2. Slide the second needle so the stitches are now resting on its cable and the needle you will be knitting with.    (The needle with the ribbon is the second one. The one that stores the stitches until later.) At this point, if you have interchangeable needles you can take off the points and add the end caps.  If you are using regular circs then just let the second needle dangle.  
  3. Now continue knitting as the pattern instructs.
READY? This is the part that tickles me so much.
    4.    When the pattern calls for picking up the provisional stitches they will be right there, ready and waiting for you, nicely lined up on their cable. 

Notice the little ridge on the left (black arrows show these) which will actually transfer itself to be under the newly formed stitches. For socks this may be just fine as commercial socks all have a ridge line by the toes. However for a vest or something else this ridge line is definitely not acceptable. So do the following:
Take the next stitch off (orange arrow) and pick up the stitch where the white arrow is. See, it is really under and to the left of the last stitch you knit. Once that is done, the old stitch seems to just disappear, really, and there is the wanted, seamless addition happening. Look at this picture as it may be clearer to you. The black curved line I drew shows where the picked up stitch goes after the original one has been let go.

Is this cool or what?


Saturday, January 5, 2008

A passion for circular needles

I learned as a child on straight needles but as an adult when I took knitting back up again I discovered circulars and have rarely looked back.  

    I relate to Elizabeth Zimmerman in that I would much rather knit than purl. My purl stitches are tighter than my knits which throws the gauge off.  Unlike EZ, I do not absolutely avoid purling but I do tend to minimize it.  Right now on January's High Bush Cranberry sock I see the need for some purling as a background so am happy that it is an option but in general, hey, knit knit knit is my thing.

     Once I knew I liked circular knitting I began to notice the needles. A friend loaned me her ancient set of Boye interchangeable circs and I enjoyed them very much.  I like the flexibility of interchangeables.  However I found myself buying bamboo circs and using them instead as I also discovered I much prefer wooden needles to metal.  I am not a fast knitter so the Addi turbos are way too slick for me.  Way too slick --  and my stitches tend to slide right off them too.  How to feel totally inept.  sigh    I like the wooden circular needles but the cords on most of them are stiff, needing immersion in hot water to soften and bend properly.  hmmmnnnn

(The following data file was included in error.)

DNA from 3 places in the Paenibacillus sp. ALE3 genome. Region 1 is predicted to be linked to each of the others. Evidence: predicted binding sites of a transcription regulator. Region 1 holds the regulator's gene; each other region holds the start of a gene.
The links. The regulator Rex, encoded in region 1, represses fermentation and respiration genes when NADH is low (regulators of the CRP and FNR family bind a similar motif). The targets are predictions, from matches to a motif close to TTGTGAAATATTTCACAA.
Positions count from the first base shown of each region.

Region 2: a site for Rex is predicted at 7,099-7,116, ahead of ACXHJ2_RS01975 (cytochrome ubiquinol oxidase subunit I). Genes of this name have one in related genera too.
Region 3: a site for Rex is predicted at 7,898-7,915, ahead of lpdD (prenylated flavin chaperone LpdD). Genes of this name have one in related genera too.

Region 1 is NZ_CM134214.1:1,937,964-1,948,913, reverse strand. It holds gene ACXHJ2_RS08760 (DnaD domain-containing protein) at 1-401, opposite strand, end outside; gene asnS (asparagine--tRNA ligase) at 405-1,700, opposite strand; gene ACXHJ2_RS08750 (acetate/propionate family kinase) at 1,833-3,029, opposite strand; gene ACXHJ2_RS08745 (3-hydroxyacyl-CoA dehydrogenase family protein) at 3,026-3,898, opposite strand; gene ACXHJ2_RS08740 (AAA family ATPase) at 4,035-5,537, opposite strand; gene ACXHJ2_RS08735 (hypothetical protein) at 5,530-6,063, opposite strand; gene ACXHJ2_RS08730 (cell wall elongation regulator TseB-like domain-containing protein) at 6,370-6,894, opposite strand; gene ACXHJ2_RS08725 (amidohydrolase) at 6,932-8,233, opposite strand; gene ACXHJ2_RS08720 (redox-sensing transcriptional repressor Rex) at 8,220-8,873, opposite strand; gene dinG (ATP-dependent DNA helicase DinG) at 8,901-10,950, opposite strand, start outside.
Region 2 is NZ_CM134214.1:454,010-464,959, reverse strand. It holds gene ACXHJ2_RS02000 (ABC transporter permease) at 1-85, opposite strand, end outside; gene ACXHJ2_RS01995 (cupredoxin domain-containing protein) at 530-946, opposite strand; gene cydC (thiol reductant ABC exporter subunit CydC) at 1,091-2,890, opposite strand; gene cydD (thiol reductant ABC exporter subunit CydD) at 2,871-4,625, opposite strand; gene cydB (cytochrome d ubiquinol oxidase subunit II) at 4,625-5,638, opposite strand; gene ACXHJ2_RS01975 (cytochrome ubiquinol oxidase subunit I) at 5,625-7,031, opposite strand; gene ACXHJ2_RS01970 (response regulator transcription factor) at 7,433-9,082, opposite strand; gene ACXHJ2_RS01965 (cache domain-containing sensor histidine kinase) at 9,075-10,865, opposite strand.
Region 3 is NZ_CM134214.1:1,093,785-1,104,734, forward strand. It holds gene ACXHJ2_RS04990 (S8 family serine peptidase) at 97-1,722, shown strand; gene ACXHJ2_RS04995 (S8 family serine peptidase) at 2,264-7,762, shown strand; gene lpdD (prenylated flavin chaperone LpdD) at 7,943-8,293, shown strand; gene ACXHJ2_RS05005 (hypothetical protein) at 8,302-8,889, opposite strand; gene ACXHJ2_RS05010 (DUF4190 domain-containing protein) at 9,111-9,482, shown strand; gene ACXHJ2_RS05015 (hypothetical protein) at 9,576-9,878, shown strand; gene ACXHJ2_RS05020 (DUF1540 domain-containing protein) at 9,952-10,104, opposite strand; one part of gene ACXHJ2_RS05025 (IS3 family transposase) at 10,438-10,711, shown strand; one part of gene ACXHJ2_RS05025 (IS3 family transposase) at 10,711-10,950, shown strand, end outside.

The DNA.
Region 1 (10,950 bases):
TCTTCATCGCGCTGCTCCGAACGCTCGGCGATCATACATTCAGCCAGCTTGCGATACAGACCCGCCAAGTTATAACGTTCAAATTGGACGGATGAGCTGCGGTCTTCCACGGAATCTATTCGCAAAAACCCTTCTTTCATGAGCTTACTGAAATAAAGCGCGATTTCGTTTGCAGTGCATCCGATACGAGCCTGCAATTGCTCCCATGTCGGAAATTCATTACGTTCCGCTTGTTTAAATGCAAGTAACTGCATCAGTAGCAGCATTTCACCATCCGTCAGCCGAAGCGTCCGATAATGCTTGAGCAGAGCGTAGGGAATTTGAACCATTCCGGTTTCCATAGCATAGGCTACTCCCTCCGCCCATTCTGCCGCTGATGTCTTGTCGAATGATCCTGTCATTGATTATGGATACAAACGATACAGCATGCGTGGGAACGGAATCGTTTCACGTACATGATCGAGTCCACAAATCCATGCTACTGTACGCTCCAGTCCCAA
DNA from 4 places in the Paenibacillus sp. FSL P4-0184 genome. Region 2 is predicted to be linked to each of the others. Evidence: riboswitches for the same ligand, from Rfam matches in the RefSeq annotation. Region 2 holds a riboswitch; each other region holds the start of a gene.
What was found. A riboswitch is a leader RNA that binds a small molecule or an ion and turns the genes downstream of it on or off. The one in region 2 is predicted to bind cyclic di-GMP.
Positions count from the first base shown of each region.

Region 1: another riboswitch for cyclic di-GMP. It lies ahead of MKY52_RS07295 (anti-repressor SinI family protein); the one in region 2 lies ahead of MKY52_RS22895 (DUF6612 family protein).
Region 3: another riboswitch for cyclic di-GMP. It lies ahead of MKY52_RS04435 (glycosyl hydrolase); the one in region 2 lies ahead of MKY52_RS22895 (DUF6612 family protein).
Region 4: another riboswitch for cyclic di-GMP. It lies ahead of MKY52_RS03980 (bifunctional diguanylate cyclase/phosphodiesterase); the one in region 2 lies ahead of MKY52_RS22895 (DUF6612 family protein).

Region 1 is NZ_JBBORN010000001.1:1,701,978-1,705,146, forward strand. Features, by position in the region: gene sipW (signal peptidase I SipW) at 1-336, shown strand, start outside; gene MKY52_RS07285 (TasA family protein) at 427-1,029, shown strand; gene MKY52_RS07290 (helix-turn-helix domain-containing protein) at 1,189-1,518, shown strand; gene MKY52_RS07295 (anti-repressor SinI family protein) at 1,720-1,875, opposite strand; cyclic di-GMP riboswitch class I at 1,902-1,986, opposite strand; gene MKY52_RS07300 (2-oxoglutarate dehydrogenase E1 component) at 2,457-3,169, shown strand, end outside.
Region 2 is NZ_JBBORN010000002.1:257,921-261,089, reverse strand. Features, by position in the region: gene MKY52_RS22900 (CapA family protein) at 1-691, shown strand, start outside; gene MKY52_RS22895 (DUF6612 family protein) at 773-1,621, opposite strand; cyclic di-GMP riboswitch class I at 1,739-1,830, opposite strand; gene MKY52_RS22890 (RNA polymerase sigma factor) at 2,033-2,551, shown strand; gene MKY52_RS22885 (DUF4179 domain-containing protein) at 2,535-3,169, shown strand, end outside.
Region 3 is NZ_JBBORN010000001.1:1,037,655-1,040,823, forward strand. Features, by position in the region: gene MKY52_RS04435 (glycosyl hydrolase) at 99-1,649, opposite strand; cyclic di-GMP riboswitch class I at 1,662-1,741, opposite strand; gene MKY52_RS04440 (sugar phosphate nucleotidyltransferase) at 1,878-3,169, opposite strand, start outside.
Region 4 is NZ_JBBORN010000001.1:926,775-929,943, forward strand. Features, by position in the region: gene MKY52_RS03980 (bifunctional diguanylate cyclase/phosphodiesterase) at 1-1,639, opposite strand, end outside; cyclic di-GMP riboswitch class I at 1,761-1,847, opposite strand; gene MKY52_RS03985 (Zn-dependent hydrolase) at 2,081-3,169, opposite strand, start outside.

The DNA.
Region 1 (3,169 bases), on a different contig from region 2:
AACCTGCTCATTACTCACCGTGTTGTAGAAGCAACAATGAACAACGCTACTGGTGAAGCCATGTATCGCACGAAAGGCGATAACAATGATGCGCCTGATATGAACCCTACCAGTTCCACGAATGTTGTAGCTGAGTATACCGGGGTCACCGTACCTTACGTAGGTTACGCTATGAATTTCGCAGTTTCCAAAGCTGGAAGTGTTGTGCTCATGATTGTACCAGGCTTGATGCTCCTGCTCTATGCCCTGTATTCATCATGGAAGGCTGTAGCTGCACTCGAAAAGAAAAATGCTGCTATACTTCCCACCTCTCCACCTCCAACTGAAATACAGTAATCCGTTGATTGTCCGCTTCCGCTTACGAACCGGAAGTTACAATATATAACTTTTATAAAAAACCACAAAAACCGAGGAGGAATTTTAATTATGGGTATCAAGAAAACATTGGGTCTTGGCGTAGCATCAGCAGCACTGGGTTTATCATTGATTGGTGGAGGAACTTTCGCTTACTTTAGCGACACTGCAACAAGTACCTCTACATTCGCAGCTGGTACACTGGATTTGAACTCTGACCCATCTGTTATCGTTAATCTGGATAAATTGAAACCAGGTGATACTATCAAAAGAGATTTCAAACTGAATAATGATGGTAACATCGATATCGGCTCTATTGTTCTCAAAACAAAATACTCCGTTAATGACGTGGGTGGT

Then I discovered Denise Needles and was one seriously happy camper for several years.  As my knitting skills increased I found the cables on the Denise's to be a bit thick for using the #5 and 6 needles but otherwise they are so versatile that I carried them everywhere for a time. Relatives would buy me some of the fancier wooden needles but I kept coming back to the Denise's until I took up lace knitting.

   Anyone who has done lace knows the needles need to be very sharp to get all those k3tog's done properly.  hmmmmnnn and then I discovered Brypsuns.  Now those  are seriously lovely well pointed guys.  And the plastic gets warm in your hands so they do not tire as quickly.  One of the drawbacks I found was that these needles are not interchangeable and so I would need to buy an awful lot of them to meet my needs.  I actually did not do that. I made do with my Denise's and filled in with the Bryspuns until my passion, no obsession, with socks took over and then neither the Denise nor the Bryspuns fit the bill as they are not made in sizes small enough to suit.

    One day a Knit Picks catalog arrived and in there was the answer to my fondest dreams.   Wooden interchangeable needles with flexible cords and also circs that come small enough to knit socks.  On top of that they are in colors.  HEAVEN on earth I say.  I marked up a catalog and handed it to Jim, my DH, suggesting that he use that catalog for my upcoming birthday and Holiday presents.  The darling man took me literally and now I have at least one, and often two, of every item I marked and then some.  These are the greatest needles I have ever used. The points stay pointy, the colors change, the cables flex and change plus there are those wonderful end caps that the Denise's have, for using the cable as a holding cord for stitches.     Whomever figured this out should get a medal.